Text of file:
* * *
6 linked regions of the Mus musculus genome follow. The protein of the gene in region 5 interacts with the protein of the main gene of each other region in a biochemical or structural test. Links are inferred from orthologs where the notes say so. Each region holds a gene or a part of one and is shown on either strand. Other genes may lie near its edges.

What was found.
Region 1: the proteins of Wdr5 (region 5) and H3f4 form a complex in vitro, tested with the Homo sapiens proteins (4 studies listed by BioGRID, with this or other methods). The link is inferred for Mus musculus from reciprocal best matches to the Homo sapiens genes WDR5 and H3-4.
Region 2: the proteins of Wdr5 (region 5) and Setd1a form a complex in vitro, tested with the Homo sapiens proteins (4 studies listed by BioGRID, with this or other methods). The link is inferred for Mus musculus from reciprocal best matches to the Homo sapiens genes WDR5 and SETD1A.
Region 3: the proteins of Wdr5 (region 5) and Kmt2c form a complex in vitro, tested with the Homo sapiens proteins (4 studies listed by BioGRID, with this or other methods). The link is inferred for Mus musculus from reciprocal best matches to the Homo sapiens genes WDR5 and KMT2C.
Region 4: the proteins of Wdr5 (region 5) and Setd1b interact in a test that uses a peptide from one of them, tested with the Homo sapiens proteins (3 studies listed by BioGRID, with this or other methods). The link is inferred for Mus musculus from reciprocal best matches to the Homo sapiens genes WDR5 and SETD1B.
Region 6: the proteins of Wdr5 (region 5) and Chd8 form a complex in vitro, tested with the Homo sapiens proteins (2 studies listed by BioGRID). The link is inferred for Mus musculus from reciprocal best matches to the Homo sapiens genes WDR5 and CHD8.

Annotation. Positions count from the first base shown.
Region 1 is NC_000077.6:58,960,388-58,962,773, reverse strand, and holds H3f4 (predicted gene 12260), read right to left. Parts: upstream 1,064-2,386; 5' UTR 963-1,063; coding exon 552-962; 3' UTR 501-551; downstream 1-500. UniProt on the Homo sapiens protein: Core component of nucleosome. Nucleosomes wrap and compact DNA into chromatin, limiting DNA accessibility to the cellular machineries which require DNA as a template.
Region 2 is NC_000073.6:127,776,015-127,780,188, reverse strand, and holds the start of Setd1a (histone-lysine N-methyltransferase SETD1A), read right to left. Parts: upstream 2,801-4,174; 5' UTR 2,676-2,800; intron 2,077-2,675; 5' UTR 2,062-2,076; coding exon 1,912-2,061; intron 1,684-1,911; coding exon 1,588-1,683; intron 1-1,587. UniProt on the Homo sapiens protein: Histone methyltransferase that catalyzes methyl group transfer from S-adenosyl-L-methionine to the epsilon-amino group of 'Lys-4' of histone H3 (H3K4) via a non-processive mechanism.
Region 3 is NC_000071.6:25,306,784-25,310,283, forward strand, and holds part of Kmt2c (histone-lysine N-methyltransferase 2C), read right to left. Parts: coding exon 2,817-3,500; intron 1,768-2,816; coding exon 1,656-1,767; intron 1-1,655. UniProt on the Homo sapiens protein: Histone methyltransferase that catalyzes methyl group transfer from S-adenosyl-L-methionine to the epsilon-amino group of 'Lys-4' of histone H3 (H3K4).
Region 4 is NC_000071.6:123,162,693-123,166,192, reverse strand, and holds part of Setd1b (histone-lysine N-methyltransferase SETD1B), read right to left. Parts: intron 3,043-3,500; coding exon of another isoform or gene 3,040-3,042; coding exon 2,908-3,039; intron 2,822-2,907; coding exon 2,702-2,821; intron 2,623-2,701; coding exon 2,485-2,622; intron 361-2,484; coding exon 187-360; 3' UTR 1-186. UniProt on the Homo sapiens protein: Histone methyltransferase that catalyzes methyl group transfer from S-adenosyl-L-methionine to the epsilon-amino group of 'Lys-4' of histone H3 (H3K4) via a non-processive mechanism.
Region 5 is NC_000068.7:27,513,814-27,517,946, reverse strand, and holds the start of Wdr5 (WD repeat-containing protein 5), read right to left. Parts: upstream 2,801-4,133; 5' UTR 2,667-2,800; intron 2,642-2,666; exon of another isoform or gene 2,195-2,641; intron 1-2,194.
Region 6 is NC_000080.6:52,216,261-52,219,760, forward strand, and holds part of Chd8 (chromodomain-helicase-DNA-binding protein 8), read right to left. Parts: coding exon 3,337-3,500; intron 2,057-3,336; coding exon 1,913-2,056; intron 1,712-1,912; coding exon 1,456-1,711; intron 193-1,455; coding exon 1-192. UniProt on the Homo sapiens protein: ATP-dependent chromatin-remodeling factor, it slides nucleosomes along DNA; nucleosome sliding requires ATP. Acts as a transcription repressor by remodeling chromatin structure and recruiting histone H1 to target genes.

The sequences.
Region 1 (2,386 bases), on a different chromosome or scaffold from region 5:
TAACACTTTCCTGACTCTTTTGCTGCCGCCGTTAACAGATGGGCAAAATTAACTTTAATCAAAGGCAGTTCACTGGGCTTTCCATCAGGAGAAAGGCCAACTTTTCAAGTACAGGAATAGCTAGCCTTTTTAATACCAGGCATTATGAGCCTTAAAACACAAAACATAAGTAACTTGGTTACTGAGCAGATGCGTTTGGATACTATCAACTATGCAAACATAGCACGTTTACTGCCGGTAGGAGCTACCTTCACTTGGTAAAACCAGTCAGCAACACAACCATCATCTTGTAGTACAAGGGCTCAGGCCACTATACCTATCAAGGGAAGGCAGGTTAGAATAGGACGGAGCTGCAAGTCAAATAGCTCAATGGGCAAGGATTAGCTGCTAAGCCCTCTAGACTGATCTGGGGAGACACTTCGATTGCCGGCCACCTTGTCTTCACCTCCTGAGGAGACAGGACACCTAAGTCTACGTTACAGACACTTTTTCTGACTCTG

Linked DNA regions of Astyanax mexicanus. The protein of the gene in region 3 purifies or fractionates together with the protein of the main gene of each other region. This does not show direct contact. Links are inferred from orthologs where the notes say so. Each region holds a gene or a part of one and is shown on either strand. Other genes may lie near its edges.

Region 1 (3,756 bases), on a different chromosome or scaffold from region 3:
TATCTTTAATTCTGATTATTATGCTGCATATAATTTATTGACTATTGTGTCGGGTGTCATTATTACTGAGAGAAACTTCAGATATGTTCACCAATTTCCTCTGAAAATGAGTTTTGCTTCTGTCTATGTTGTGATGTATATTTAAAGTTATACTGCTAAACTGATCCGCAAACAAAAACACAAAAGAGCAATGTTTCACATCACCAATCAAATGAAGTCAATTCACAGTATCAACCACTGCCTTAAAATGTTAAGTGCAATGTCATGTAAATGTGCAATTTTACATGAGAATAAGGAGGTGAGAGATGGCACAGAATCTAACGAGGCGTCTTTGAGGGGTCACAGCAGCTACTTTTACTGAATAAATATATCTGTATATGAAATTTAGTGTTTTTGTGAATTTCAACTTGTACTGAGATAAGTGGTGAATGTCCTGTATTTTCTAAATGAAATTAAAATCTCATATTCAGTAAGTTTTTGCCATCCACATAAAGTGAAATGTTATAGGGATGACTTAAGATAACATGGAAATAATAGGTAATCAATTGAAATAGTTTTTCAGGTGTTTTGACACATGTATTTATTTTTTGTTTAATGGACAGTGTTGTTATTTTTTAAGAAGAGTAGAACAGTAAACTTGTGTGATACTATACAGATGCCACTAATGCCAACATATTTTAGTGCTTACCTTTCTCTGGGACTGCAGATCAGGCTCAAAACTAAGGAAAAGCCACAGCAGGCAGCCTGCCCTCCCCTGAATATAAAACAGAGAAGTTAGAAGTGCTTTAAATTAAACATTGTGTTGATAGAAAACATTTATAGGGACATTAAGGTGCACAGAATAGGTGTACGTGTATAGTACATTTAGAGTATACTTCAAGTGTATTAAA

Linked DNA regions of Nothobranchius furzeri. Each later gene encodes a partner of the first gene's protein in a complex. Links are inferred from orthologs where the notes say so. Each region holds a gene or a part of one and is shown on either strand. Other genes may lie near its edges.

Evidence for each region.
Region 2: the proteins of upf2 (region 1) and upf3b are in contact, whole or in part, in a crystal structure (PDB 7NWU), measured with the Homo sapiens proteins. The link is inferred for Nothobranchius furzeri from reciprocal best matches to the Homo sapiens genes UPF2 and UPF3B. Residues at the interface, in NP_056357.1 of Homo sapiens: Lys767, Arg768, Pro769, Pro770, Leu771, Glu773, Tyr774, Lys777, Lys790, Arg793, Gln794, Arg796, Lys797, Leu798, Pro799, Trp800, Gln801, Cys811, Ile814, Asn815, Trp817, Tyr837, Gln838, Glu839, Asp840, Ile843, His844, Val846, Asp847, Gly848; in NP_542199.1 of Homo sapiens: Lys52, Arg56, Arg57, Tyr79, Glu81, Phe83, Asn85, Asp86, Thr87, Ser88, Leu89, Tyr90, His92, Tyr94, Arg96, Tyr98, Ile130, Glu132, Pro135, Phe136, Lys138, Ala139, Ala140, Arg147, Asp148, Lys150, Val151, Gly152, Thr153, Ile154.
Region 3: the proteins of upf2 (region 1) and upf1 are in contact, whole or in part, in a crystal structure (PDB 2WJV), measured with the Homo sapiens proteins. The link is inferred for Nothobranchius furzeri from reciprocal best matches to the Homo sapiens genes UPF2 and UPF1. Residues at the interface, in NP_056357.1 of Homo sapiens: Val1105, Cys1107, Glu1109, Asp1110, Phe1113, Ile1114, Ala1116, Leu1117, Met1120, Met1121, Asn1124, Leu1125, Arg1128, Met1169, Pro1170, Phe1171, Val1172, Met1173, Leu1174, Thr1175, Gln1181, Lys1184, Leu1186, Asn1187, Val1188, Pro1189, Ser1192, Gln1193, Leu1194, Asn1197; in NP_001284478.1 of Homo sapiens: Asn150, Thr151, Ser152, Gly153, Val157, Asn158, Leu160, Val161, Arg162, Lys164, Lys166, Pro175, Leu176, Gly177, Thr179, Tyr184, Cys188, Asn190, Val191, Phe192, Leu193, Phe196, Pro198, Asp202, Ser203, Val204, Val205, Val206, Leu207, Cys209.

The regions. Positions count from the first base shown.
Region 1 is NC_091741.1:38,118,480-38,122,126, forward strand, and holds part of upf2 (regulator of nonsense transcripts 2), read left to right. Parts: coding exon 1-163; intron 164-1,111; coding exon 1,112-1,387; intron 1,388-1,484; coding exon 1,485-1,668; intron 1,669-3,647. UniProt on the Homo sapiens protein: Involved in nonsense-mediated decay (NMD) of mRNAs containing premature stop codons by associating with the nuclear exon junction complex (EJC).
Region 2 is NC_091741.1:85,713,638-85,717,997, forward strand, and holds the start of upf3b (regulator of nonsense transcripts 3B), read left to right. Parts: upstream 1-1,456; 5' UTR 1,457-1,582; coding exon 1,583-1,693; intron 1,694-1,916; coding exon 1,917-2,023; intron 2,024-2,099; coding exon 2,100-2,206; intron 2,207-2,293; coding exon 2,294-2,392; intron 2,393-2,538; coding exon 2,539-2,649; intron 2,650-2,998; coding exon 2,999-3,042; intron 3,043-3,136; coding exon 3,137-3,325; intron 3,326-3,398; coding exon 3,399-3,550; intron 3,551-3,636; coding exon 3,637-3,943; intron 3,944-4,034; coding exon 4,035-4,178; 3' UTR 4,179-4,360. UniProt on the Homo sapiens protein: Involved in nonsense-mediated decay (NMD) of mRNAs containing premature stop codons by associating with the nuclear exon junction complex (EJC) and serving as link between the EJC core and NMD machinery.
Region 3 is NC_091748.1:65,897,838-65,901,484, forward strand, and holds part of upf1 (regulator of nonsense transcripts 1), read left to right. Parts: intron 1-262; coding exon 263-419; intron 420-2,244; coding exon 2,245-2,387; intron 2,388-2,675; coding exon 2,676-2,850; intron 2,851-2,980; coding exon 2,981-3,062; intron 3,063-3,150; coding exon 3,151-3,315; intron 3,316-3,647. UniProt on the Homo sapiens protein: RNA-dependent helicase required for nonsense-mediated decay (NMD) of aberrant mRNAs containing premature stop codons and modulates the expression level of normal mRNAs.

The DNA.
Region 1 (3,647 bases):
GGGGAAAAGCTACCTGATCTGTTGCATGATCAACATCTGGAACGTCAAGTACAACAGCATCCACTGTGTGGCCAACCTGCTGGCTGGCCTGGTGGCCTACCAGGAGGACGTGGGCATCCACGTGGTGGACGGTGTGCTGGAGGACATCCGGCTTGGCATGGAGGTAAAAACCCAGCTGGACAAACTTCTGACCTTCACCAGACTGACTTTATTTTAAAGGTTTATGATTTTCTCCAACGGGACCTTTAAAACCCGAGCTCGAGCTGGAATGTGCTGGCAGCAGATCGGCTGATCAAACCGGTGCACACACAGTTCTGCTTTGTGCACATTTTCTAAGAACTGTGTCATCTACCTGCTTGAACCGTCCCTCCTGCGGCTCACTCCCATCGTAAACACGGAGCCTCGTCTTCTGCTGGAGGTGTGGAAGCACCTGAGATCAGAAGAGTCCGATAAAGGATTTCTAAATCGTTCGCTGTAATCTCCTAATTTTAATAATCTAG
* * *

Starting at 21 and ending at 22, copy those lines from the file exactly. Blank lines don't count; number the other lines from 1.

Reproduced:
Linked DNA regions of Nothobranchius furzeri. Each later gene encodes a partner of the first gene's protein in a complex. Links are inferred from orthologs where the notes say so. Each region holds a gene or a part of one and is shown on either strand. Other genes may lie near its edges.

Evidence for each region.